A pregnant widow, Jessica, who lost her husband and daughter in a car crash is reeling in grief and is also harboring secrets about her dead husband's infidelities.  Her marriage was not what others believed it to be and she is isolating herself. When Ridley moves in next door to escape accusations in his work in a political campaign, a friendship develops. Both of them have been betrayed and need to overcome bitterness and find a way to forgive. Jessica's family Bible gives her insight into her great-grandfather's life which brings healing and the story of he and his wife's struggles are included in this novel. I enjoyed this book by one of my favorite authors of Christian fiction.

Wednesday, February 13, 2019

Spectacle by National Geographic

The subtitle for this book is "Rare and Astonishing Photographs".  I had a lovely evening thumbing through it.  I'm partial to the landscape photos, with curving mountain roads, wildflowers, caves, and the northern lights.  But the wildlife and people photos were great too, and several made me smile.  It was sometimes hard to guess what I was really seeing.

So ignore the "lovely" February weather, check this book out, and transport yourself around the world for a few hours!

Monday, February 11, 2019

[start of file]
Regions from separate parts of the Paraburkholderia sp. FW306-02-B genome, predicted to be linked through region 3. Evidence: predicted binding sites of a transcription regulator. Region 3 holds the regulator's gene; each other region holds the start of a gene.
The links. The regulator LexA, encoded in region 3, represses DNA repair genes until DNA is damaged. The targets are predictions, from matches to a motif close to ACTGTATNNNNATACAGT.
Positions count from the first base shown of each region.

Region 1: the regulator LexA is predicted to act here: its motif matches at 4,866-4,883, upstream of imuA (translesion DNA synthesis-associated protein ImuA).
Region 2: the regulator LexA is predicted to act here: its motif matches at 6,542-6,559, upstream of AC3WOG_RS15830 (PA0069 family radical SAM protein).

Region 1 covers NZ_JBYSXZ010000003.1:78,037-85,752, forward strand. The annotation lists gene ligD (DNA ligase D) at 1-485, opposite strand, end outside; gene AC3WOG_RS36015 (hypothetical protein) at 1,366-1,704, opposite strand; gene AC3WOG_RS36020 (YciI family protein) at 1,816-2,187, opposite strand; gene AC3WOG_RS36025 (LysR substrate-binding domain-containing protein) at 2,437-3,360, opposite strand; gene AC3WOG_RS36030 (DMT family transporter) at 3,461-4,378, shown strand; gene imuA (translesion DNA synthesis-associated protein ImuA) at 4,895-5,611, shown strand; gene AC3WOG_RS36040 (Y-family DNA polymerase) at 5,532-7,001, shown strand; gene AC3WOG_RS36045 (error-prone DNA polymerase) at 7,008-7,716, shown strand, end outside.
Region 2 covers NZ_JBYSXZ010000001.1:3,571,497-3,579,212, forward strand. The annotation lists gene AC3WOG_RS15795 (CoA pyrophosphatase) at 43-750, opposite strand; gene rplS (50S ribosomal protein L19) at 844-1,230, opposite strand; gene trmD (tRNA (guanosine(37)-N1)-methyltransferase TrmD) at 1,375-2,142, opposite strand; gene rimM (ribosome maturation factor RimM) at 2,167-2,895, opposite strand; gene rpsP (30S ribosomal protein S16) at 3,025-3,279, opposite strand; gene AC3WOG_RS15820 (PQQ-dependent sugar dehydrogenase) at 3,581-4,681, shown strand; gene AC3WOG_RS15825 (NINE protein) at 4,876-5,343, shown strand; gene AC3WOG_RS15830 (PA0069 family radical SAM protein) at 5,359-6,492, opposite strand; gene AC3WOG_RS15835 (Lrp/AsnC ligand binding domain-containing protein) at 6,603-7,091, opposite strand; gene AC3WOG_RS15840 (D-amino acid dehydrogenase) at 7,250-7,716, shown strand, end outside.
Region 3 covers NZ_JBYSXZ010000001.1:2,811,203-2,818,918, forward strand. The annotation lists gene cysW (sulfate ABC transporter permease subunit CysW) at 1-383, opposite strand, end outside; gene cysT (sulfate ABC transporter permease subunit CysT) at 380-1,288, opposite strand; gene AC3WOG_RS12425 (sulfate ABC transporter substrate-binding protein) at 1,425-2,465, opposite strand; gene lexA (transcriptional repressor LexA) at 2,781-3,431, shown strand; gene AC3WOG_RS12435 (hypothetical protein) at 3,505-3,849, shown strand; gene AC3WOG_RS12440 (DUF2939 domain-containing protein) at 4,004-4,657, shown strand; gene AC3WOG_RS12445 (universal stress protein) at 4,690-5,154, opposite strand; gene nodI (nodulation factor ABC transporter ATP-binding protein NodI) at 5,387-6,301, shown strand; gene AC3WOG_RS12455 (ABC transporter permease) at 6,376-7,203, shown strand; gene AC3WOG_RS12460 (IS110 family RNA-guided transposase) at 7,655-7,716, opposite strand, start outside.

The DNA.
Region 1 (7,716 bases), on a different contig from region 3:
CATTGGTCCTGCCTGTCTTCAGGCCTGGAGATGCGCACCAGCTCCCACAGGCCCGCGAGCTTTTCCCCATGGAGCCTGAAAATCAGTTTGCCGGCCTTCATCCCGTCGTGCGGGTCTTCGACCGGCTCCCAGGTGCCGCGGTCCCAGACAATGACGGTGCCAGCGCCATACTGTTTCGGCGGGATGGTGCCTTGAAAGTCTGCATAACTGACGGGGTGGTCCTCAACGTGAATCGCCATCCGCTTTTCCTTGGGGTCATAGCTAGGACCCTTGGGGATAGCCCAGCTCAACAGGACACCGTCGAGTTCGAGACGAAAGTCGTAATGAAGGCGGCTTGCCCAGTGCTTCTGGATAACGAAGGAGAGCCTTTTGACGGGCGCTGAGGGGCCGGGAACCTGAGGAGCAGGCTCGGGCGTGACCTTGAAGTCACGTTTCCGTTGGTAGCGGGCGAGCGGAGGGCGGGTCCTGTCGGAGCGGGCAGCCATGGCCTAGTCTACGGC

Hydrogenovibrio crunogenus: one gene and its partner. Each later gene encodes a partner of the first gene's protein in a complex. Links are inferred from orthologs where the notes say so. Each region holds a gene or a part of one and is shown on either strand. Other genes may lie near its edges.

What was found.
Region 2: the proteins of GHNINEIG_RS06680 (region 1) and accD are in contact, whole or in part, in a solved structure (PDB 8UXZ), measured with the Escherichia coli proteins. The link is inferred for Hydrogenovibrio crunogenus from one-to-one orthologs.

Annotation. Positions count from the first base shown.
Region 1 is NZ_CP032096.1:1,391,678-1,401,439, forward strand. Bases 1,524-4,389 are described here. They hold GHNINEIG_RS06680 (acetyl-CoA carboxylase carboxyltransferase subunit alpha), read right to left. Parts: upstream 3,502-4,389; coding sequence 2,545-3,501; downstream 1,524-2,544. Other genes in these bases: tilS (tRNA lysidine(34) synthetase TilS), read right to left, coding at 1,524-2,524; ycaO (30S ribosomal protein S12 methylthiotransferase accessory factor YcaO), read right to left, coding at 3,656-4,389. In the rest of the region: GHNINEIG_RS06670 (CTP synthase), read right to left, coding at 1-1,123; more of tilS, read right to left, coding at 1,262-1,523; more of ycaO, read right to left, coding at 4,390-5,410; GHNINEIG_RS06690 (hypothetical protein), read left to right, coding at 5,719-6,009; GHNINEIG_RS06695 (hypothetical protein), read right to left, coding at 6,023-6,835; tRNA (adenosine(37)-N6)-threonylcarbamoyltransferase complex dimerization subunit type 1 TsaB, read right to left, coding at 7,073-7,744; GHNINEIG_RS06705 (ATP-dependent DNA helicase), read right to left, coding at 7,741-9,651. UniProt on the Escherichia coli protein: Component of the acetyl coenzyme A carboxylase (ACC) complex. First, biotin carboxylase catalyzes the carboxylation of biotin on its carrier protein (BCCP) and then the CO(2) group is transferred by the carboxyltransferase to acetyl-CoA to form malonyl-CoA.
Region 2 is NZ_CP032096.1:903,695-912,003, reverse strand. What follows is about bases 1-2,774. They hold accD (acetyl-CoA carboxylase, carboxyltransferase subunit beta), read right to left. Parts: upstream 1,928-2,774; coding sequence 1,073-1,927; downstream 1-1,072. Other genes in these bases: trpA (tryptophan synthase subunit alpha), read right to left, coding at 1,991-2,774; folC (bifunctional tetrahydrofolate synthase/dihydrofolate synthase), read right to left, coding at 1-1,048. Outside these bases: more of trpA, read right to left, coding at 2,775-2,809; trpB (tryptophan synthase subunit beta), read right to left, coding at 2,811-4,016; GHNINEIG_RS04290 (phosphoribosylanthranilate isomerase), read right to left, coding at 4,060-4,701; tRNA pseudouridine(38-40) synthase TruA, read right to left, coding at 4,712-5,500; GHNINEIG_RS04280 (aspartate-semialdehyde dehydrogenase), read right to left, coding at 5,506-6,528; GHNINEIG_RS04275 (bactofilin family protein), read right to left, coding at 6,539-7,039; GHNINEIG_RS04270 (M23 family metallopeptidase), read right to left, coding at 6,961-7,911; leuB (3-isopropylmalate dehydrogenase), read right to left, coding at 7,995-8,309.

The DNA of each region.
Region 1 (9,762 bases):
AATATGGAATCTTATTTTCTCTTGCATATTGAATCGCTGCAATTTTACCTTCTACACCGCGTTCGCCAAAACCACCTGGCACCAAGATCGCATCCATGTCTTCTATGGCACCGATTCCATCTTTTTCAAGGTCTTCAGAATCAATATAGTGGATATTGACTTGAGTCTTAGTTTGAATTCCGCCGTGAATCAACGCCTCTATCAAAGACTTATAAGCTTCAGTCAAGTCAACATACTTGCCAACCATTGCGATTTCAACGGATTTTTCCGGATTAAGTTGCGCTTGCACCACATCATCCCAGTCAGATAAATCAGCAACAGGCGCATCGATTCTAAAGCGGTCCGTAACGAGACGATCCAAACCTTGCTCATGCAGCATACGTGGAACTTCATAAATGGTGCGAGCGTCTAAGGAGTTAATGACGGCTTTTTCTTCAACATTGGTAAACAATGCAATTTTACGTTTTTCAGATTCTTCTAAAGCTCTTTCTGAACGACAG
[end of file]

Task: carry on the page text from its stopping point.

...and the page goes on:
Dear Mrs. Bird by AJ Pearce

Set in WW II London, Emmeline Lake lamented “War was foul and appalling and unfair.”  She aspires to be a journalist but ends up as a junior typist at Woman’s Friends magazine going over incoming letters for the Problem Page for the stern Henrietta Bird.  Mrs. Bird rejects any letters with “unpleasantness”- questions about relationship are ignored.  Emmy wants to help the troubled readers and does the unthinkable.  As the German planes are making their nightly raids, tragedy strikes Emmy’s best friend Bunty and her fiancĂ© Bill, and their friendship is tested.  The novel is full of heart and gentle humor.  It is a good read.

Thursday, February 7, 2019

Love Unexpected by Jody Hedlund

     Young Emma has wanted a home and family for some time now. When the steam ship that she and her brother are on, sinks in Lake Huron, they are left with nothing, on the shores of Burnham's Landing. Having come to the United States to escape the potato famine, they had been traveling from place to place finding work where they could. 
     Now Emma is offered an opportunity that in her dire situation she feels she must consider. A local lighthouse keeper with a two year old son has lost his wife. He desperately needs someone to watch his spirited son while he has lighthouse duties. A night job that is quite isolated, he's been struggling being up night and day. It seems the solution, according to their friend, Holy Bill, is right in front of them. So they get married that very day.